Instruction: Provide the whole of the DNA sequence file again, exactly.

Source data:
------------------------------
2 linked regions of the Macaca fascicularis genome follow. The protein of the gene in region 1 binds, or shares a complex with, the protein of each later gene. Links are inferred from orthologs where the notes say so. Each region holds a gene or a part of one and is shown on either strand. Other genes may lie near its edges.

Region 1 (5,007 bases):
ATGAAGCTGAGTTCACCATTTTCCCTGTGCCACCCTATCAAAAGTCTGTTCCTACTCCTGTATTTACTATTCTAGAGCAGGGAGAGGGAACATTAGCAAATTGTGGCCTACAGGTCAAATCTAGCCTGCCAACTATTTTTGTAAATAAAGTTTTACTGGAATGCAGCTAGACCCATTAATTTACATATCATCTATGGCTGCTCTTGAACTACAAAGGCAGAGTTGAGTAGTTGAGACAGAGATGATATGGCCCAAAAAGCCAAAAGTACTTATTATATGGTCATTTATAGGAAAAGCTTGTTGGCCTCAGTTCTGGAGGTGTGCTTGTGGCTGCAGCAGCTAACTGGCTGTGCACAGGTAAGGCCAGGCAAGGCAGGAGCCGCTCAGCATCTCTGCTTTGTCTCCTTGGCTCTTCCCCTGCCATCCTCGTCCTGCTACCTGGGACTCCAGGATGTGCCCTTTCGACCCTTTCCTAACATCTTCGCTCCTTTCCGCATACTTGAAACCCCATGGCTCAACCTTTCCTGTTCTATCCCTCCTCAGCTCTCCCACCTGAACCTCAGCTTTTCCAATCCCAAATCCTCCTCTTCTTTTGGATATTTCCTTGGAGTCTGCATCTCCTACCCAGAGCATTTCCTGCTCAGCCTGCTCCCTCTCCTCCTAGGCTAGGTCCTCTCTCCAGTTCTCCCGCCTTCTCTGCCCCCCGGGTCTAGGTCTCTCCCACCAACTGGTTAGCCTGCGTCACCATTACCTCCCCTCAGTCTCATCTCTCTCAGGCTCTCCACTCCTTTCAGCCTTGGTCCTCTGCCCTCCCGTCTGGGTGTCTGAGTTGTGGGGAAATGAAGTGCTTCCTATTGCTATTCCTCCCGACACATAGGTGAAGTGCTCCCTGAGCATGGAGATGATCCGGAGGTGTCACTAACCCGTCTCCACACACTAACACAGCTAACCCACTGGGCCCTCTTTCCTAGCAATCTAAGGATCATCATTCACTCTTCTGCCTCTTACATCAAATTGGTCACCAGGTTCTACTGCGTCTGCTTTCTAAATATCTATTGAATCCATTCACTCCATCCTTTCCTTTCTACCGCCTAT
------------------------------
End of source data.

2 linked regions of the Macaca fascicularis genome follow. The protein of the gene in region 1 binds, or shares a complex with, the protein of each later gene. Links are inferred from orthologs where the notes say so. Each region holds a gene or a part of one and is shown on either strand. Other genes may lie near its edges.

Region 1 (5,007 bases):
ATGAAGCTGAGTTCACCATTTTCCCTGTGCCACCCTATCAAAAGTCTGTTCCTACTCCTGTATTTACTATTCTAGAGCAGGGAGAGGGAACATTAGCAAATTGTGGCCTACAGGTCAAATCTAGCCTGCCAACTATTTTTGTAAATAAAGTTTTACTGGAATGCAGCTAGACCCATTAATTTACATATCATCTATGGCTGCTCTTGAACTACAAAGGCAGAGTTGAGTAGTTGAGACAGAGATGATATGGCCCAAAAAGCCAAAAGTACTTATTATATGGTCATTTATAGGAAAAGCTTGTTGGCCTCAGTTCTGGAGGTGTGCTTGTGGCTGCAGCAGCTAACTGGCTGTGCACAGGTAAGGCCAGGCAAGGCAGGAGCCGCTCAGCATCTCTGCTTTGTCTCCTTGGCTCTTCCCCTGCCATCCTCGTCCTGCTACCTGGGACTCCAGGATGTGCCCTTTCGACCCTTTCCTAACATCTTCGCTCCTTTCCGCATACTTGAAACCCCATGGCTCAACCTTTCCTGTTCTATCCCTCCTCAGCTCTCCCACCTGAACCTCAGCTTTTCCAATCCCAAATCCTCCTCTTCTTTTGGATATTTCCTTGGAGTCTGCATCTCCTACCCAGAGCATTTCCTGCTCAGCCTGCTCCCTCTCCTCCTAGGCTAGGTCCTCTCTCCAGTTCTCCCGCCTTCTCTGCCCCCCGGGTCTAGGTCTCTCCCACCAACTGGTTAGCCTGCGTCACCATTACCTCCCCTCAGTCTCATCTCTCTCAGGCTCTCCACTCCTTTCAGCCTTGGTCCTCTGCCCTCCCGTCTGGGTGTCTGAGTTGTGGGGAAATGAAGTGCTTCCTATTGCTATTCCTCCCGACACATAGGTGAAGTGCTCCCTGAGCATGGAGATGATCCGGAGGTGTCACTAACCCGTCTCCACACACTAACACAGCTAACCCACTGGGCCCTCTTTCCTAGCAATCTAAGGATCATCATTCACTCTTCTGCCTCTTACATCAAATTGGTCACCAGGTTCTACTGCGTCTGCTTTCTAAATATCTATTGAATCCATTCACTCCATCCTTTCCTTTCTACCGCCTAT